This is where I spent most of my day - my office - and people wonder why I don't get things done. I would love to say this was an exceptionally messy day - that normally my desk is tidy and well-organized, the floor is picked up, the bookshelves are not triple-stacked, and the stool is cleared off for a visitor to sit on - but that's all wishful thinking. It always looks this way - usually worse.
I am actually in the process of packing things up so I can get to the wall that is straight
in the center of this picture (and in back of the bookcase with the bright red book -in case you are wondering, it's a biography of Bonnie Prince Charlie of Scotland - that is one of my two Scotland bookcases.)
The game plan is to clear things away from that wall, paint it a little-darker-than celery green, then build bookshelves from ceiling to floor, from one end of the wall to the other, framing the window. We badly need bookshelves (obviously), and the wall of books will also insulate the room in the winter. Right now there is a cool breeze that blows through in the winter, meaning I have a small heater under my desk and wear gloves while I list.
This is one of the drawbacks to living in one of those old historic houses. We have old historic drafts that blow through our un-insulated historic walls. In the summer, the quaint little rooms double as sauna boxes, meaning we have a complex arrangment of floor fans placed to blow the breeze from the air conditioner through the various doorways. On the other hand, the walls are the old plaster - the kind that was mixed with horsehair and then spread about 1/2" thick on wooden lathe - meaning each wall - inside and out - has the paint layers, 1/2" of plaster, another 1/2" of wooden lathe, then 8" of dead air, then another 1/2" of lathe, then 1/2" wooden clapboard, and, in our case, newer siding over the original clapboard.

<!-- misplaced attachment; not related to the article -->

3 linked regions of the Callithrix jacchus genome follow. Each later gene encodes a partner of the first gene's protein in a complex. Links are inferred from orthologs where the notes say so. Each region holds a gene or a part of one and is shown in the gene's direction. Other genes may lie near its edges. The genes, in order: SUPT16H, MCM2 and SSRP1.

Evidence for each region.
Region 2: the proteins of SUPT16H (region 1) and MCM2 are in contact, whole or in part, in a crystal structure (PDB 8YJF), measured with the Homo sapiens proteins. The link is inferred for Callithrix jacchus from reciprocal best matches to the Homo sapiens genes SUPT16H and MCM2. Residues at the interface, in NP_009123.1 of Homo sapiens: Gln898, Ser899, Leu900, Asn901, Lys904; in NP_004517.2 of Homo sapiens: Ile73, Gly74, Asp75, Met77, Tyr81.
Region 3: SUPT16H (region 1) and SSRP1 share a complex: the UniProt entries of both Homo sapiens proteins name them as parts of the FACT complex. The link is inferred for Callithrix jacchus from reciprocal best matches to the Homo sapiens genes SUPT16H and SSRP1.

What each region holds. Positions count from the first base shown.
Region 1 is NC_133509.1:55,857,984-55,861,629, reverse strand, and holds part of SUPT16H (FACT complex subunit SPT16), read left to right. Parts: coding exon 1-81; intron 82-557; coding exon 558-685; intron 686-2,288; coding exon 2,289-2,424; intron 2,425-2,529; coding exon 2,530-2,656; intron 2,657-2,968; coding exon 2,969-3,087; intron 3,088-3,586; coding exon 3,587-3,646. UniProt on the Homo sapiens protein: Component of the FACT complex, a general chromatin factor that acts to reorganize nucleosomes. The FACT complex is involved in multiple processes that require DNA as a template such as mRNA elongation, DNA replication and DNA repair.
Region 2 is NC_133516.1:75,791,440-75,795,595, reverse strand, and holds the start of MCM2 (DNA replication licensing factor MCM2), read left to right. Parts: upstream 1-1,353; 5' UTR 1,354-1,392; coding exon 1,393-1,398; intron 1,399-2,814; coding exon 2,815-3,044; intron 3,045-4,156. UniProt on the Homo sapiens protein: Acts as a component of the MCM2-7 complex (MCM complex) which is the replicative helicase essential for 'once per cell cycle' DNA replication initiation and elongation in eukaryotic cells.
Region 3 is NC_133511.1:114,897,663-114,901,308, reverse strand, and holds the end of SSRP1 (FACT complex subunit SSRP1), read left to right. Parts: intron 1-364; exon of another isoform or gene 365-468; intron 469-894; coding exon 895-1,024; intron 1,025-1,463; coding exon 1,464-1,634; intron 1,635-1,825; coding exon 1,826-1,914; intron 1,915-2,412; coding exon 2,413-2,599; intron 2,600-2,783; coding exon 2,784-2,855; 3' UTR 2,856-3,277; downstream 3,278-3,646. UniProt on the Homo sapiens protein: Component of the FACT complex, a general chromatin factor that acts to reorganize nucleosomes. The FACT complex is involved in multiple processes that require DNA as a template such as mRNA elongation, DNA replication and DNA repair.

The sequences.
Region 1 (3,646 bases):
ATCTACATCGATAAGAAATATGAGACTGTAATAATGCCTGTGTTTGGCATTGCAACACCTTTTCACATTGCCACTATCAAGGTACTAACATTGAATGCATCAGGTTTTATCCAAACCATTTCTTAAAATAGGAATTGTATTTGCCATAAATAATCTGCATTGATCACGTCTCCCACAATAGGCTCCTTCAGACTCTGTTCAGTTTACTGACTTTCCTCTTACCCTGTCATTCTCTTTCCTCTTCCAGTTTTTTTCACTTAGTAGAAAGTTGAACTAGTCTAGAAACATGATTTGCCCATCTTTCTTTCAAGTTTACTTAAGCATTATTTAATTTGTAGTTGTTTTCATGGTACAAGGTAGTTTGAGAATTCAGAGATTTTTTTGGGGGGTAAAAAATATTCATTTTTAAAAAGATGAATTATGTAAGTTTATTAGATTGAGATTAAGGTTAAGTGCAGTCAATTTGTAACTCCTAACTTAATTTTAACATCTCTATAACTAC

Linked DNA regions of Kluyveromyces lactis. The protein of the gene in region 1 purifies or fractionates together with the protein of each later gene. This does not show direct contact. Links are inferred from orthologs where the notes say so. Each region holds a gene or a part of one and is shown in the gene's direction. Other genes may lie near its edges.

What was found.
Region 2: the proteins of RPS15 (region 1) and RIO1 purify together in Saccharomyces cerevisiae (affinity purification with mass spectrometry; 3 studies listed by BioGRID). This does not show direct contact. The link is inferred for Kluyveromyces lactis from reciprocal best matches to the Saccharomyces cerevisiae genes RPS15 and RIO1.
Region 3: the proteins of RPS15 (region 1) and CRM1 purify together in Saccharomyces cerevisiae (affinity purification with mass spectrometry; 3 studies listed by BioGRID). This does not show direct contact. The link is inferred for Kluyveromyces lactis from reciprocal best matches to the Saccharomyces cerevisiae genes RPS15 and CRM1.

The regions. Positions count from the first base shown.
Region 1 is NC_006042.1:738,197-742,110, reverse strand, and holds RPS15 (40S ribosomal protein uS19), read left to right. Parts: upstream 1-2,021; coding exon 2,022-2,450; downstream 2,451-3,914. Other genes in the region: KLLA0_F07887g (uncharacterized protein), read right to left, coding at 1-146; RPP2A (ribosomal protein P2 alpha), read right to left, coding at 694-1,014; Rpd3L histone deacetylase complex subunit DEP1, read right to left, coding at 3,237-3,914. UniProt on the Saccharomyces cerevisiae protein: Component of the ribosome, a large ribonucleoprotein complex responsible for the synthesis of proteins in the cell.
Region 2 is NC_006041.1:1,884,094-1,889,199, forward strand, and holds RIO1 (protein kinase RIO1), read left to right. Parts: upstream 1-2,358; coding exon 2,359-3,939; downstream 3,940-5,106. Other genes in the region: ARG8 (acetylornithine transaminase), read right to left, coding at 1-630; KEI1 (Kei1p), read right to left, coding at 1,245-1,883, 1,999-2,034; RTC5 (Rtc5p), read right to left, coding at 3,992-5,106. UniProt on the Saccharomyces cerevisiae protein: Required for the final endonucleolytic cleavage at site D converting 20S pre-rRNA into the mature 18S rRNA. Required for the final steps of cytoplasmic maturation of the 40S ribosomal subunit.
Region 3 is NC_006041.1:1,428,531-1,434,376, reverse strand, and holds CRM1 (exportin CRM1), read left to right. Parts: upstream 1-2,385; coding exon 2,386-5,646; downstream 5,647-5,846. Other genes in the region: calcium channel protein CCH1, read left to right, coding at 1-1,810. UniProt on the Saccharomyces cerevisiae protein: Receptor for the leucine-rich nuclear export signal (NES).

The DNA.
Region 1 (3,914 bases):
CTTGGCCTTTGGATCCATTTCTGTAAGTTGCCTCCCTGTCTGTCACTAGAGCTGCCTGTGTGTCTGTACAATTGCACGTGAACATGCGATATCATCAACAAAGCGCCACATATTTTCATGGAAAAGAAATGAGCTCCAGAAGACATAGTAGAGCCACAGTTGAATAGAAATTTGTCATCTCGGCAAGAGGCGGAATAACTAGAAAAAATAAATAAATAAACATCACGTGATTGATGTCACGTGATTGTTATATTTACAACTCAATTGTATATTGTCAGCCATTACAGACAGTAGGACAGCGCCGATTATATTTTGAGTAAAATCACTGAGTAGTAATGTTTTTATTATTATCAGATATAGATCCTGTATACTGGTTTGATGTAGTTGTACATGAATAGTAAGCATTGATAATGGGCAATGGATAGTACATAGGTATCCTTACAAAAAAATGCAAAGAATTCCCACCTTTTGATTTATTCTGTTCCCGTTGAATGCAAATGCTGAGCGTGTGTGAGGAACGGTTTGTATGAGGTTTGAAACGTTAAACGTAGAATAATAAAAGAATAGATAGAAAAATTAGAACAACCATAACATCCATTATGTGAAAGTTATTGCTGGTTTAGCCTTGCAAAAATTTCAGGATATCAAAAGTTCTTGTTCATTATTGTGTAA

That wall construction means that even on days like today - July days in Virginia with the temperature in the 90s - the house will stay dark and cool until about 3 pm. In the winter,
we can turn the heat up in the morning to take the chill out downstairs, and once it's heated, turn the heat back down, and the house will hold its heat until bedtime. At night, we can cut the heat down to 50 and the upstairs stays comfortable.
To the left of the picture, behind my chair, is a large double window that looks out onto the wide front porch. We did have benches and tables out on the porch but last summer one of the benches became home to a huge hornets nest, so this winter it was sprayed and removed. We ended up taking all the furniture off the porch - it looks very "Southern porchy" with the furniture, but the truth is the porch faces directly south, and when it's 90 degrees everywhere else, it's 120 on that porch. We prefer the swing garden in the back with the fountains - more private and probably 30 degrees cooler.
After my office wall gets bookshelves, the next wall up is in the livingroom, then another wall in the TV room, followed by the landing walls upstairs. They're all getting floor to ceiling bookcases. And finally - maybe- I'll be caught up with the books, and everything will be clean, organized, and look like a grownup's house.